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Director depicts social change

Jeff Zimbalist ’00 looks to connect people to their ‘cultural counterparts’ through film

In a place that seems beyond repair, director Jeff Zimbalist ’00 sees a story. “I want to keep telling stories of communities overcoming the odds, doing positive things ... making lasting change in places that the media almost always portrays as falling apart,” he said in the 13th annual Casey Shearer Memorial Lecture Friday night in Salomon 101.

The lecture is held in honor of Casey Shearer, an economics concentrator who was celebrated for his sports writing talent and involvement in reshaping Brown Student Radio. After Shearer’s untimely death days before his graduation in 2000, his parents — Ruth Goldway and Derek Shearer — established the lecture as part of the then-new Nonfiction Writing Program and as “a way to remember our son,” Goldway said in opening remarks. Shearer’s older brother Anthony and niece Jasmine — who attended the event for the first time — were also in the audience and together introduced Zimbalist, who had been Shearer’s friend and classmate.

“I’m really honored to be a part of this,” Zimbalist said as he took a seat on stage alongside Professor of Modern Culture and Media Leslie Thornton, who moderated the question-and-answer-style lecture. Zimbalist first remarked on the unconventional start to his film career. He made his first “official pitch” for a film on rural development to several members of the U.N. on a hiking trail in India, he said.

Social change in developing countries has been a theme of Zimbalist’s major projects. The first feature film he directed, “Favela Rising,” depicts the efforts of local artists to direct youths away from the drug-trafficking trade by teaching music. Zimbalist spoke about his partnership with his brother, Michael, who contributed a “desire to use media specifically to try and share messages and stories and context with audiences that otherwise might not have an interest in them.”

The focus of “Favela Rising” was what Zimbalist called a “model of asset-based community development” to impact change.

“At Brown, that was what I was all about,” Zimbalist said, adding that he looks for stories that can connect people in different parts of the world with “their cultural or class counterpart.”

“That’s what the world needs more of,” Zimbalist said.

Working in documentaries as well as fictional films, Zimbalist talked about the challenges of finding “the essence” of a story, particularly when writing scripts.

The writing process is similar for fiction scripts based on real events and documentaries, Zimbalist said. After researching the script, the next stage is “to separate the unnecessary from the necessary,” he said.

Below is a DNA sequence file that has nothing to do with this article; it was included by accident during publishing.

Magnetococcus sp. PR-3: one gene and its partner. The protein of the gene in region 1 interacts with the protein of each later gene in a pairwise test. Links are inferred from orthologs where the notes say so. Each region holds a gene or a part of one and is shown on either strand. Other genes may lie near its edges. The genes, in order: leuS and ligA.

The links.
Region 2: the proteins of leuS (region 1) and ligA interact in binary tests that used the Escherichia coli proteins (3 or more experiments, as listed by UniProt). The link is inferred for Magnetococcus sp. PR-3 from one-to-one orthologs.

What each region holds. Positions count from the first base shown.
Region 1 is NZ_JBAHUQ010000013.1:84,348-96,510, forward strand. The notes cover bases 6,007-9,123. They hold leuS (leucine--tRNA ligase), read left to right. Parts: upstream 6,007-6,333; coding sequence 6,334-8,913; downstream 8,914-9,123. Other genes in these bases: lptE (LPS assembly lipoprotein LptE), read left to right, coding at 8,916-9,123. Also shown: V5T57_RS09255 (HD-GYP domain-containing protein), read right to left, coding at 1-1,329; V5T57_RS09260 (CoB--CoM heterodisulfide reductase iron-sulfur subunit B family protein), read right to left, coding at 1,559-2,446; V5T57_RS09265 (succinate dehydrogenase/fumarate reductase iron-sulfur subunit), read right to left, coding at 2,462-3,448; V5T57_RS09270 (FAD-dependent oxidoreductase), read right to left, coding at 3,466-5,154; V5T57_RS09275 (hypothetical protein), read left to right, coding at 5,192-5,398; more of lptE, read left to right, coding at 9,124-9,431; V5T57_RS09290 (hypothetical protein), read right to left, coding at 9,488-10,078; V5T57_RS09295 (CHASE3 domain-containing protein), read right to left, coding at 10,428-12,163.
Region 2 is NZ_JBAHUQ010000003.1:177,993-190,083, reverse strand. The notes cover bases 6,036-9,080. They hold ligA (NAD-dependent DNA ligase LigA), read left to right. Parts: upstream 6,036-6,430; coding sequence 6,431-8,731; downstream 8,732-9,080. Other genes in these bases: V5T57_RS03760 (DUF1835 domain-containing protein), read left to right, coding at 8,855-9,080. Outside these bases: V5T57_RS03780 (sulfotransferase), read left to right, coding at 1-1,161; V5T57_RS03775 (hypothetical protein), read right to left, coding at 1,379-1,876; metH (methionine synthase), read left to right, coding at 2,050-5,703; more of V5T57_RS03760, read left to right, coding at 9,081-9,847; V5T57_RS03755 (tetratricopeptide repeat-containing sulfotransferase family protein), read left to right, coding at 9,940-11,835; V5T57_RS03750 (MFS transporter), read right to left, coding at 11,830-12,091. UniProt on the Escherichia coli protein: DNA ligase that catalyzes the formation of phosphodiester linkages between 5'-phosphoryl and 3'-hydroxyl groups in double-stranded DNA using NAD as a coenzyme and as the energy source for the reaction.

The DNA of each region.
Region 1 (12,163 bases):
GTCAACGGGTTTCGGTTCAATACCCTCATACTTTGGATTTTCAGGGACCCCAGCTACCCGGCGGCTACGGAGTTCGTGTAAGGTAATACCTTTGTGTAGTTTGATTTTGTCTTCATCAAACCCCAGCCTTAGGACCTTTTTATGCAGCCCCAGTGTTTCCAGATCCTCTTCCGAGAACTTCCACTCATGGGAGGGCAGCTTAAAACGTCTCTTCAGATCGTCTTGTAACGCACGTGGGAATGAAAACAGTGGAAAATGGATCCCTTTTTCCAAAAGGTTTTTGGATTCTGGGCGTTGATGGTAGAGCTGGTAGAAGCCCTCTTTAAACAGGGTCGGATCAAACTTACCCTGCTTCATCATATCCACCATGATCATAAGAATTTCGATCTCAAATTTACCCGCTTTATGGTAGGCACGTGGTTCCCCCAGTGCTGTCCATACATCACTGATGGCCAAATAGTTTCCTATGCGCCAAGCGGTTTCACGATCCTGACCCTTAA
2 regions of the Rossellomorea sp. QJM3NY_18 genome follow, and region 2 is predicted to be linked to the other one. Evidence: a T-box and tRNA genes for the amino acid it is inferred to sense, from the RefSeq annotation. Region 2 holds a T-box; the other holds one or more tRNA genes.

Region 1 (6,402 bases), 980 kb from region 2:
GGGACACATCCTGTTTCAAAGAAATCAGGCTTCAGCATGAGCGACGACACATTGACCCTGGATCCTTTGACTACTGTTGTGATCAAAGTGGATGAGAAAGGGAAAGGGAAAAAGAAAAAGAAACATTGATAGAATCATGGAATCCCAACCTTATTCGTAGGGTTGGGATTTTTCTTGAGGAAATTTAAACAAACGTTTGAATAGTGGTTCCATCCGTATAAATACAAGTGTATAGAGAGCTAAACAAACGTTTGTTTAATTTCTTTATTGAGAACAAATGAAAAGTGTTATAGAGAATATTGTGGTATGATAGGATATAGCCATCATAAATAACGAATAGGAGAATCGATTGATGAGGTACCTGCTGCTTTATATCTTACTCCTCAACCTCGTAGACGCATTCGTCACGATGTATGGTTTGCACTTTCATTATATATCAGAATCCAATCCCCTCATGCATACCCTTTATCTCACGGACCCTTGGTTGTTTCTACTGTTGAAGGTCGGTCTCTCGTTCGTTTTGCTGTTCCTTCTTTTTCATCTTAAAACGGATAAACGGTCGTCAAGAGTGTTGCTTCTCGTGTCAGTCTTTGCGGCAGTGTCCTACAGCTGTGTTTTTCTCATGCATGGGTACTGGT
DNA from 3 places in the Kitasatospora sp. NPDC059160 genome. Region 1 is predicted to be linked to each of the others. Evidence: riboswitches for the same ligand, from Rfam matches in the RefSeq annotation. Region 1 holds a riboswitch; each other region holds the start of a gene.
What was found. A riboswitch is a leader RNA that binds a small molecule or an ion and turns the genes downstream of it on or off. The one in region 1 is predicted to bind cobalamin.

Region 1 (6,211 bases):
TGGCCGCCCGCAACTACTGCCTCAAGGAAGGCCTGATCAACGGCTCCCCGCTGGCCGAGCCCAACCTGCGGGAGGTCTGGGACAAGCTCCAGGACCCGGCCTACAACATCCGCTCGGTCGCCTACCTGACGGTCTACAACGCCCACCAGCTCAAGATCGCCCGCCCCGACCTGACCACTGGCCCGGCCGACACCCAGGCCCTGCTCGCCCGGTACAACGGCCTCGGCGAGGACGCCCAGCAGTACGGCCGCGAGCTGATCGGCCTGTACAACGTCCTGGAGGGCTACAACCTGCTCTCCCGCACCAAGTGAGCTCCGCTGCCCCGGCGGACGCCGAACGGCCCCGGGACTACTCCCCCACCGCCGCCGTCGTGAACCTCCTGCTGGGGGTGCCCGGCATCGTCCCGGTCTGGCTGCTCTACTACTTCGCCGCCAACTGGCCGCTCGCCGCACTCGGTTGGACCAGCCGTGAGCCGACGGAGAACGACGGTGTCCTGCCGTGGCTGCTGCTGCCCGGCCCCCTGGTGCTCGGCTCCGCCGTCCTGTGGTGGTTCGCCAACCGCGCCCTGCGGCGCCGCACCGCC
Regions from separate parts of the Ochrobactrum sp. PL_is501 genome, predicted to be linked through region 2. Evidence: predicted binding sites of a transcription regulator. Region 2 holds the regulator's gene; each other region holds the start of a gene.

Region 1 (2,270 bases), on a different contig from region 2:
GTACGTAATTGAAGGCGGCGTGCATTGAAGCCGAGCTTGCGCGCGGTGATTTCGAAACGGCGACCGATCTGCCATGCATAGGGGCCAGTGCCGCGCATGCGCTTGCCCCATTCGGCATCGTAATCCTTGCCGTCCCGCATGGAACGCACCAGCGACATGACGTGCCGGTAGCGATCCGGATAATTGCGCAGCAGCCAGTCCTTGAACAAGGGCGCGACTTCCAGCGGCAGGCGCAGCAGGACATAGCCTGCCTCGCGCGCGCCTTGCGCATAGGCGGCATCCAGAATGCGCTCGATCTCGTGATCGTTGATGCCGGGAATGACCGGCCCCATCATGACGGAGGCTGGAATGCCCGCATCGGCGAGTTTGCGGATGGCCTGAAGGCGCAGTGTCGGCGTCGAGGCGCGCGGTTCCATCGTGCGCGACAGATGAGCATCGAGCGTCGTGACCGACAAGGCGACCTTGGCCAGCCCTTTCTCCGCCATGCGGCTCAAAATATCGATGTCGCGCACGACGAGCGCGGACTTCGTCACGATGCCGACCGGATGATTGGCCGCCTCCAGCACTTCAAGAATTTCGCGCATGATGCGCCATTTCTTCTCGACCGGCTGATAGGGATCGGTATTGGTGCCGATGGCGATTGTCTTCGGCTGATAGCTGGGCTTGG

Unpredictability is another challenge of depicting real events in places like Brazil and Colombia, where Zimbalist has shot many of his films. He said he wrote the story for a current project about a peace community in Colombia as a fiction script to reach a “wider and more diverse audience.” The film has hired a big-name U.S. celebrity actor, Zimbalist said, but he did not name the individual. Arranging for the actor’s security required meeting with the president of Colombia, a feat Zimbalist said described as nearly insurmountable. He said he and his team had finally managed to arrange a meeting after much struggle — but Zimbalist said the president had canceled the morning of the lecture, which drew a collective gasp from Thornton and the audience.

“It’s devastating,” Zimbalist continued, “because why are those the stakes?” The explanation, he said, is built into the question: “That’s what you asked for when you ordered that dish,” he said.

While his “dish” combines many different flavors of the film industry, from interacting with locals who star in his films to jumping through logistical hoops, Zimbalist said his favorite roles are directing and editing. For him, finding the right balance involves “being able to lock myself up as a hermit” to fully immerse himself in his editing, though he admitted — to laughs from the audience — that doing so is “very incompatible with life.”

After Zimbalist’s conversation with Thornton, he turned to questions from members of the audience. The questions centered on his focus on Latin America and the dangers that accompany his work in volatile places. He said his father, an economist who studies Latin America, used to bring home adventure stories that encouraged him and his brother to take risks. If the danger “is in your imagination, it’s way more haunting than if it’s right in front of you,” he said.

Zimbalist compared the different kinds of fear induced by Stephen King and Edgar Allen Poe, saying that he does not find the graphic, bloody details King reveals scary. On the other hand, Poe “sticks you in a closet, drops a torch in the closet, chains the door — story over,” Zimbalist said. “The rest is up to you.”

“Which is really a roundabout way of saying,” he continued, “that we do our best, and our mom freaks out.”

To the audience’s delight, Zimbalist showed several clips from his most popular films, including “The Two Escobars” and “Favela Rising,” as well as a segment of a video he made for his thesis at Brown. His thesis critiqued models of aid in which “first-world countries are just handing out charity” with an air of superiority, he said.

Before the lecture, Senior Lecturer in English and Co-Director of the Nonfiction Writing Program Elizabeth Taylor — Shearer’s former professor and mentor — announced the winners of the Casey Shearer Memorial Award for Excellence, which highlights the best writing produced in Brown’s nonfiction program. This year’s first-place winner was Elizabeth Powers ’14 for her essay “The Year of the Dragon,” while second place went to Erica Schwiegershausen ’13 for her memoir, “My Brother.”


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